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Oral Versus Transdermal Ondansetron for Women With Cervical Cancer Receiving Chemoradiation

This study is currently recruiting participants. (see Contacts and Locations)
Verified October 2014 by M.D. Anderson Cancer Center
Sponsor:
Collaborator:
Sancuso
Information provided by (Responsible Party):
M.D. Anderson Cancer Center
ClinicalTrials.gov Identifier:
NCT01536392
First received: February 16, 2012
Last updated: October 23, 2014
Last verified: October 2014
  Purpose

The goal of this clinical research study is to compare granisetron (when given through a patch) to ondansetron (when taken by mouth) for reducing nausea and vomiting in women with cervical cancer having chemoradiation.

Granisetron and ondansetron are designed to help reduce nausea and vomiting.


Condition Intervention Phase
Cancer of the Cervix
Drug: Granisetron
Drug: Ondansetron
Behavioral: Questionnaires
Behavioral: Study Drug Diary
Phase 3

Study Type: Interventional
Study Design: Allocation: Randomized
Endpoint Classification: Efficacy Study
Intervention Model: Single Group Assignment
Masking: Open Label
Primary Purpose: Treatment
Official Title: Oral Ondansetron Versus Transdermal Granisetron (Sancuso) for Women With Cervical Cancer Receiving Chemoradiation

Resource links provided by NLM:


Further study details as provided by M.D. Anderson Cancer Center:

Primary Outcome Measures:
  • Response to Anti-Emetic Therapy [ Time Frame: Day 7 ] [ Designated as safety issue: No ]
    Response defined as no emetic or retching episodes and no rescue medication use during late onset phase (4-7 days post-chemotherapy) measured each cycle. Responses tabulated to 4 items of Morisky Medication Adherence measure for each treatment group by cycle of therapy. Elements summarized of Morrow Assessment of Nausea and Emesis and for pill counts/compliance for each treatment group by cycle of therapy. Descriptive statistics summarize total scores for Osoba Module, used to measure effect of nausea and vomiting on quality of life, for each treatment group by cycle of therapy.


Estimated Enrollment: 150
Study Start Date: March 2012
Estimated Primary Completion Date: March 2020 (Final data collection date for primary outcome measure)
Arms Assigned Interventions
Experimental: Granisetron
Group A: 34.3 mg of granisetron formulated in transdermal patch replaced every 7 days. Transdermal patch placed/replaced prior to the intravenous (IV) infusion of cisplatin. At cycle 1, participants receive IV granisetron prior to IV cisplatin and prior to administration of transdermal patch.
Drug: Granisetron
34.3 mg of granisetron formulated in a transdermal patch replaced every 7 days. At cycle 1, participants receive granisetron by vein prior to IV cisplatin and prior to administration of transdermal patch.
Behavioral: Questionnaires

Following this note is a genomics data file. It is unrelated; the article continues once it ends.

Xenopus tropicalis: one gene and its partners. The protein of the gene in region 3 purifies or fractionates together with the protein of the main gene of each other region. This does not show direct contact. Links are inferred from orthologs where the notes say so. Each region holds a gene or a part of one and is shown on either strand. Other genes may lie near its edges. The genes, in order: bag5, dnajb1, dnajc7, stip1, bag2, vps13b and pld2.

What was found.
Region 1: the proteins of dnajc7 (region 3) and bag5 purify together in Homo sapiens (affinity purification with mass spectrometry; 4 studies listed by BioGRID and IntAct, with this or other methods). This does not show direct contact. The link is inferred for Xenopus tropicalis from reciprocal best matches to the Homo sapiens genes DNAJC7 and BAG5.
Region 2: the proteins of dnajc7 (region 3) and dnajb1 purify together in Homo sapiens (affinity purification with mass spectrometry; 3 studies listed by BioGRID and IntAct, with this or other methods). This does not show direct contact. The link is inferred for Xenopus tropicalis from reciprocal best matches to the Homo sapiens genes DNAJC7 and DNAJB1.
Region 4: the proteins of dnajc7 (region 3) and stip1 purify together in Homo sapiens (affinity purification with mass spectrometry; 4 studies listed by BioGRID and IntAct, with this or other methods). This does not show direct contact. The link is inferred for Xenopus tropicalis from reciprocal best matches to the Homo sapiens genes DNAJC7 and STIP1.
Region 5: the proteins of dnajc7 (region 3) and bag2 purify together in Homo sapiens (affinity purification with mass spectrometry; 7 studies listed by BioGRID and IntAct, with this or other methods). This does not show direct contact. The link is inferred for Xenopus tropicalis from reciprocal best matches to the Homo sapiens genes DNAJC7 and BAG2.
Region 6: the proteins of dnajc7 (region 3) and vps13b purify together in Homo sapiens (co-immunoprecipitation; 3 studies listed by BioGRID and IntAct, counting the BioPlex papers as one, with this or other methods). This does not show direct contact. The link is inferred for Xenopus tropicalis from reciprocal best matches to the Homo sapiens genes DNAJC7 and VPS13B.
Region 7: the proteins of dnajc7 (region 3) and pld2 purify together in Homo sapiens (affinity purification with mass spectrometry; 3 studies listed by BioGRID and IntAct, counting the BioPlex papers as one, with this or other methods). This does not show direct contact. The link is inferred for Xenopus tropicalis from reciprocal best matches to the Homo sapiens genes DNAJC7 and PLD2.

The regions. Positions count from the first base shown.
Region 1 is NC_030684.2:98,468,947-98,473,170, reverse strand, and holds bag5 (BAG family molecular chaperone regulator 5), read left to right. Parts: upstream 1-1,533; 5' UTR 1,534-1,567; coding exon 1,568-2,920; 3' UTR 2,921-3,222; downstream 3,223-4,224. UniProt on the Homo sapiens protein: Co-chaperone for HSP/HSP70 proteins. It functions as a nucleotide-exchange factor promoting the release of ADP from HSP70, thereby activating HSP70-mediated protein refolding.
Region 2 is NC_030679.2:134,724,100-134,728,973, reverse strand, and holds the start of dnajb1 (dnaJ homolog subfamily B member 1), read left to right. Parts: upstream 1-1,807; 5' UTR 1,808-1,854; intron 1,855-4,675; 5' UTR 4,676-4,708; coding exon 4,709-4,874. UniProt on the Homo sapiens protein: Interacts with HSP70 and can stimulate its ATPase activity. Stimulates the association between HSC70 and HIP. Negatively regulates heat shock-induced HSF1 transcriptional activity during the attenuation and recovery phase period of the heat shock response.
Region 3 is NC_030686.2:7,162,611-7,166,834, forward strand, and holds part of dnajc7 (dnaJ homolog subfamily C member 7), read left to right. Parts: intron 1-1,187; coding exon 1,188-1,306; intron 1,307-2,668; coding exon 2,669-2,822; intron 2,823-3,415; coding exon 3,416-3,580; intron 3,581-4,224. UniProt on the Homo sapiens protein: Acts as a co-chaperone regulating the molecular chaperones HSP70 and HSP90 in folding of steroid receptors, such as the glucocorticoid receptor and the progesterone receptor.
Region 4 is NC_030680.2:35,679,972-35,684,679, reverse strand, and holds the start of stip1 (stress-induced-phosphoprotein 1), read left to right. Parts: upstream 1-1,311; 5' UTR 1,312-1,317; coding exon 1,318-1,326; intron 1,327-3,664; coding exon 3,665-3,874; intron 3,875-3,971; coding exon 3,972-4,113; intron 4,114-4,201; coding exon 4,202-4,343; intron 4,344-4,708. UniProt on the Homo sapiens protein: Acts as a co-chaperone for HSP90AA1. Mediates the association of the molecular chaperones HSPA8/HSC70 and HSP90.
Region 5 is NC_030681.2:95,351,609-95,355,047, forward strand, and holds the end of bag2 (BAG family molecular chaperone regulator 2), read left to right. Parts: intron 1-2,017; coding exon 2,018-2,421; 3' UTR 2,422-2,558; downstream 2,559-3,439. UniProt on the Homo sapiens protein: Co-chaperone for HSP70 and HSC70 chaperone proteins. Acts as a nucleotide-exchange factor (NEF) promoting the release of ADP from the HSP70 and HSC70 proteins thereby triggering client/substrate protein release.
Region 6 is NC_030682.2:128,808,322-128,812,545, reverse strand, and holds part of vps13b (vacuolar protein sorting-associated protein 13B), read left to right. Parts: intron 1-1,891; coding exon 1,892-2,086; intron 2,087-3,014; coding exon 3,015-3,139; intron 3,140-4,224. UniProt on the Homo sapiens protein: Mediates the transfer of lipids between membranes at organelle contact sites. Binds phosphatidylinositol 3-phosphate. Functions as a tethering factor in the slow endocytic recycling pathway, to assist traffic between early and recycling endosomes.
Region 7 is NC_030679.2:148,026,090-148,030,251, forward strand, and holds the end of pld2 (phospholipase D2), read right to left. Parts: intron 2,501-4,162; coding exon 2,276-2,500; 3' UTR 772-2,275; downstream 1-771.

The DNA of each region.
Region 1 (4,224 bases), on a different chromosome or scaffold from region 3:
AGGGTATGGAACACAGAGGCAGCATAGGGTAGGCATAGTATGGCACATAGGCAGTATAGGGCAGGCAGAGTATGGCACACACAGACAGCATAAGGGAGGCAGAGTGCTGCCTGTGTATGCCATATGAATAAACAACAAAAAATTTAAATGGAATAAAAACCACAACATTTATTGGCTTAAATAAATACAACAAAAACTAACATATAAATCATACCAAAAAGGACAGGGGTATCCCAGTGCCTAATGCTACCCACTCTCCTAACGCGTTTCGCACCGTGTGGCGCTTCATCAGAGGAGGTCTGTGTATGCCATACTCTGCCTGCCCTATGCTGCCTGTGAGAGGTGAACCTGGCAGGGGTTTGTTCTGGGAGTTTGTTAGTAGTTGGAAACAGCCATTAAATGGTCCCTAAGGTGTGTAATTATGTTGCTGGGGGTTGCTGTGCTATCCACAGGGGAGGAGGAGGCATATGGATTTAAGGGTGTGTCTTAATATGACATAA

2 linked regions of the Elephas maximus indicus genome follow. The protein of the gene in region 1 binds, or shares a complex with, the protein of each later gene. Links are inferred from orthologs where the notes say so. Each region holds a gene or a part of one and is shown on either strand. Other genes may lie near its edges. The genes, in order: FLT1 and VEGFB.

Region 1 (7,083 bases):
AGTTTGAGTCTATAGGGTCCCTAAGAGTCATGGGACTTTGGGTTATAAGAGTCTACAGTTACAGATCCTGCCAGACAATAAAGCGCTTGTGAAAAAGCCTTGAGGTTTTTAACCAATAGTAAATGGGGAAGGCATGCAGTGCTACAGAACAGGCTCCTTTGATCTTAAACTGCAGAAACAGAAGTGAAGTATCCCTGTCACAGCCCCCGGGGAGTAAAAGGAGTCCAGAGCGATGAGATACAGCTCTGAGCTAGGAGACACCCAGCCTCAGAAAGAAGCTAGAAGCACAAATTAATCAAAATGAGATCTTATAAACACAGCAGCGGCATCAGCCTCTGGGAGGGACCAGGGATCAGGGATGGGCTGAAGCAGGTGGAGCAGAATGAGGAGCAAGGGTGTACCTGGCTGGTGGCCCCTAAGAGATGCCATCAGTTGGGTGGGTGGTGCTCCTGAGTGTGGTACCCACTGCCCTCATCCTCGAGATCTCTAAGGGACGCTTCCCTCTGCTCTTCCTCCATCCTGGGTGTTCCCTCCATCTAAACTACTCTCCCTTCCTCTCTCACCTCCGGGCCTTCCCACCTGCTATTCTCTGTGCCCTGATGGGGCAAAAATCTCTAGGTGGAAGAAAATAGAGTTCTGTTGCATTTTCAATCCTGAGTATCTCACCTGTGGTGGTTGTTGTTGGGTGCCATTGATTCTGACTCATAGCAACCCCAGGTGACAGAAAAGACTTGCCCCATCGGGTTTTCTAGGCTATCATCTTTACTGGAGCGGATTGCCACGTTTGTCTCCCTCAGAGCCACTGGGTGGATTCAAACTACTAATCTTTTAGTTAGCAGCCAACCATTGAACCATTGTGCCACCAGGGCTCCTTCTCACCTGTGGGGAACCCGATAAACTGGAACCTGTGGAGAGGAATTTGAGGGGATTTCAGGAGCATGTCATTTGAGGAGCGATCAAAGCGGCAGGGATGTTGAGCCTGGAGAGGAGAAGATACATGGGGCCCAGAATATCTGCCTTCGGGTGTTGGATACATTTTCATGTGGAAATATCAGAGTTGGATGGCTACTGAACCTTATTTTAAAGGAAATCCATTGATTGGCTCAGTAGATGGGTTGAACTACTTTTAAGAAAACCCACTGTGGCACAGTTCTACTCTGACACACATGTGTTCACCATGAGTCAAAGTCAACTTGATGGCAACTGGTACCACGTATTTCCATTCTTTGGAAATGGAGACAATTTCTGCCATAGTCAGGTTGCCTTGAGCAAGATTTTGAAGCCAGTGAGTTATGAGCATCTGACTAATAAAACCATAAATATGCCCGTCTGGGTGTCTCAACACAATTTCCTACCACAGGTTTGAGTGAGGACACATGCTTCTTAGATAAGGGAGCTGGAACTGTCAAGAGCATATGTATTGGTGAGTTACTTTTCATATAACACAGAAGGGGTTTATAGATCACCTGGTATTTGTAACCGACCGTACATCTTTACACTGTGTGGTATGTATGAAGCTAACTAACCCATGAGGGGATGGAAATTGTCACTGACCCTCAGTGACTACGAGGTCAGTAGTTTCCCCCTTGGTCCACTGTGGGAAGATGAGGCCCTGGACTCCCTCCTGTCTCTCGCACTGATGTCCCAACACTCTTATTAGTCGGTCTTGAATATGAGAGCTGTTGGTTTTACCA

Completion of 3 questionnaires at study visits taking about 5 minutes each time.
Other Name: Surveys
Behavioral: Study Drug Diary
Study drug diary to record times that study drugs taken, and to record any nausea or vomiting experienced.
Experimental: Ondansetron
Group B: 8 mg of ondansetron orally thrice daily starting with cisplatin administration and continued for 72 hours after chemotherapy infusion.
Drug: Ondansetron
8 mg of ondansetron by mouth three times a day starting with cisplatin administration and continued for 72 hours after chemotherapy infusion.
Other Name: Zofran
Behavioral: Questionnaires
Completion of 3 questionnaires at study visits taking about 5 minutes each time.
Other Name: Surveys
Behavioral: Study Drug Diary
Study drug diary to record times that study drugs taken, and to record any nausea or vomiting experienced.

Detailed Description:

Study Groups:

If you agree to take part in this study, and you are among the first 40 participants, you will have an equal chance of being in either group. If you enroll after that, you will have a higher chance (51%-100%) of being assigned to the group that had better results.

  • If you are in Group 1, you will receive granisetron by patch.
  • If you are in Group 2, you will receive ondansetron by mouth.

Study Drug Administration:

If you are in Group 1, you will receive ondansetron by vein at your first visit only, which is standard of care. Then, you will receive cisplatin by vein over about 1 hour as part of the chemoradiation. A granisetron patch will then be placed on your skin before the chemotherapy . The patch will be replaced every 7 days before the chemotherapy.

If you are in Group 2, you will receive ondansetron by vein before cisplatin. Then, you will receive cisplatin by vein over about 1 hour. Then you will take ondansetron by mouth with a cup of water (8 ounces) 3 times a day for 3 days. Ondansetron is a tablet that you can take with or without food and is best taken at least 30 minutes before eating.